Yeah. So, you probably know some open formats already: MP3, OOXML, Xvid, H.264 and the rest of the MPEG-4 mess. Why are they considered open? Because their specification is, in fact, open, which means you can implement it anywhere you want… if you pay to cross the door. Well, I guess you can’t implement it afer all.

If freedom is catchy, as some people claim, then free formats would have taken over by now, wouldn’t they? I too wish it was that simple. Until recently, there wasn’t an exact distinction between open and free formats, but such distinction is becoming more and more clear. It’s got to the point where the big corps are attacking free formats to protect their investments in the open ones.

As soon as word got out that Theora would be the baseline video codec of HTML 5, a Nokia representative came out of nowhere and vaguely suggested that a submarine patent may be there somewhere. Neither he or Nokia have expanded on this, nor will they. The damage was already done, and Nokia’s investments in 3GPP technology were not wasted. They hadn’t paid all that money in licenses, hardware optimizations and research to make MPEG-4 work on cellphones just to let an upstart that everyone else could implement win the race. No way, ese!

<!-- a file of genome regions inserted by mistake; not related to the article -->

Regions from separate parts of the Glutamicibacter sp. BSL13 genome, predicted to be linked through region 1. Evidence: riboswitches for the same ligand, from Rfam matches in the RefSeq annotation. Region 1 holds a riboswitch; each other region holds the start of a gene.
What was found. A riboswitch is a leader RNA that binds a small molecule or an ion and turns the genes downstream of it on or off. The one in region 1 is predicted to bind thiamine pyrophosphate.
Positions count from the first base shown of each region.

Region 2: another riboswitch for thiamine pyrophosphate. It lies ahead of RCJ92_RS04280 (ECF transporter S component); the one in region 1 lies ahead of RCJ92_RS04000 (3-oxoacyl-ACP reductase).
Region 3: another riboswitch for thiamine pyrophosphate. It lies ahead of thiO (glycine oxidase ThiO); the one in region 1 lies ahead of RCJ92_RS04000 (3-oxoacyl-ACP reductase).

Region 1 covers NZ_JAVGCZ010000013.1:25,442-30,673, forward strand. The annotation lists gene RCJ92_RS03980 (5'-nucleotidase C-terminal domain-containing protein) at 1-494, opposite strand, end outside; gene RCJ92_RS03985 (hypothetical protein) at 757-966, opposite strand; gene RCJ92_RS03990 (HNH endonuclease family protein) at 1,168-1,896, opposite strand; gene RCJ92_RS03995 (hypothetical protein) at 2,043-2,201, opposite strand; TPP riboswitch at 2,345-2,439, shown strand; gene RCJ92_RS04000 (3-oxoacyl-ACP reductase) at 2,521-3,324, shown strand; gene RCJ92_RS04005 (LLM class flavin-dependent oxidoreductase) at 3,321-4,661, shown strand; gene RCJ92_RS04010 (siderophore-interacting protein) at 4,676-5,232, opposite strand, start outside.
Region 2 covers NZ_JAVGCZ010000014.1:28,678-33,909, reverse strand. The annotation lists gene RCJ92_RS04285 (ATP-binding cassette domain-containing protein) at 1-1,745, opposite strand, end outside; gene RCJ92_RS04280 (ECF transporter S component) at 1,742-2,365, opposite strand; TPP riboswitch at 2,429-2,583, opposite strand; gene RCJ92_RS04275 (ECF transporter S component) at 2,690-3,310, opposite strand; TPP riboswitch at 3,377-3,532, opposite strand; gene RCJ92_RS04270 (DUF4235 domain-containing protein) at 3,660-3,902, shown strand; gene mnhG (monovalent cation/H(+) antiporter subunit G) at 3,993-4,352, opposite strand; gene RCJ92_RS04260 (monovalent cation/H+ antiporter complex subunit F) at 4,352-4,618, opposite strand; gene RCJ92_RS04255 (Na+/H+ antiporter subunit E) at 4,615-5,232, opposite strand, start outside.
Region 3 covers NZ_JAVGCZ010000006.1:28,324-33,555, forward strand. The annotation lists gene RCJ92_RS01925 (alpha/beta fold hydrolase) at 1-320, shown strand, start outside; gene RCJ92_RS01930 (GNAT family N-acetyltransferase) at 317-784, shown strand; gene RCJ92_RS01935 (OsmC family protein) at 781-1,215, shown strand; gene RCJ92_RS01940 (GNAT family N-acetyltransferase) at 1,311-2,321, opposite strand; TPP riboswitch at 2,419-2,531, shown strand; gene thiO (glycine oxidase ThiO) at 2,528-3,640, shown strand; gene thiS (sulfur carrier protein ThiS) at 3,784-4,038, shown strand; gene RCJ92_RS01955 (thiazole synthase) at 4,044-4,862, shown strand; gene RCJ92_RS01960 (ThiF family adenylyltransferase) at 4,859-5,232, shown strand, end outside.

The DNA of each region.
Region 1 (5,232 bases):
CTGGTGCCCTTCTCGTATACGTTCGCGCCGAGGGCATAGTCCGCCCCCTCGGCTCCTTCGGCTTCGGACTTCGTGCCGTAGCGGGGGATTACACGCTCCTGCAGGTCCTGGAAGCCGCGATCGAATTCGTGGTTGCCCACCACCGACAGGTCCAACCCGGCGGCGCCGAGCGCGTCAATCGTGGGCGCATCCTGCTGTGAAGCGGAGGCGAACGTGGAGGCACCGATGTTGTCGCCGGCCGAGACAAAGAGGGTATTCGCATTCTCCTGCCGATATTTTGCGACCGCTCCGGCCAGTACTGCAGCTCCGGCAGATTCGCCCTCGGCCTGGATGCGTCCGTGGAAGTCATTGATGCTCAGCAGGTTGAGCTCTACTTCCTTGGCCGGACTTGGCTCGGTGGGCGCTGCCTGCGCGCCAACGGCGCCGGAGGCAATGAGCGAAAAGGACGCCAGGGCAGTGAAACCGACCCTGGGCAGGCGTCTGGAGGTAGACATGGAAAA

And you likely already know about the whole OOXML debacle. How Microsoft got so afraid of OpenDocument (ODF) that they invested millions and millions on a 6000 page pile of — let’s face it — crap. Pure, pointless crap. To beat another office format. And they bribed every ISO jurisdiction they could. To beat another office format. Because it would mean everyone would use a single format and make Microsoft’s office suite obsolete. No way, ese!

This isn’t anymore about closed vs. open formats, and you don’t need me to rub it in your face. It’s time to leave those non-free formats behind and look forward for a world of interoperability, a world of doors free to trespass in whatever way you want, and where no one will be able to take that freedom away from anyone else.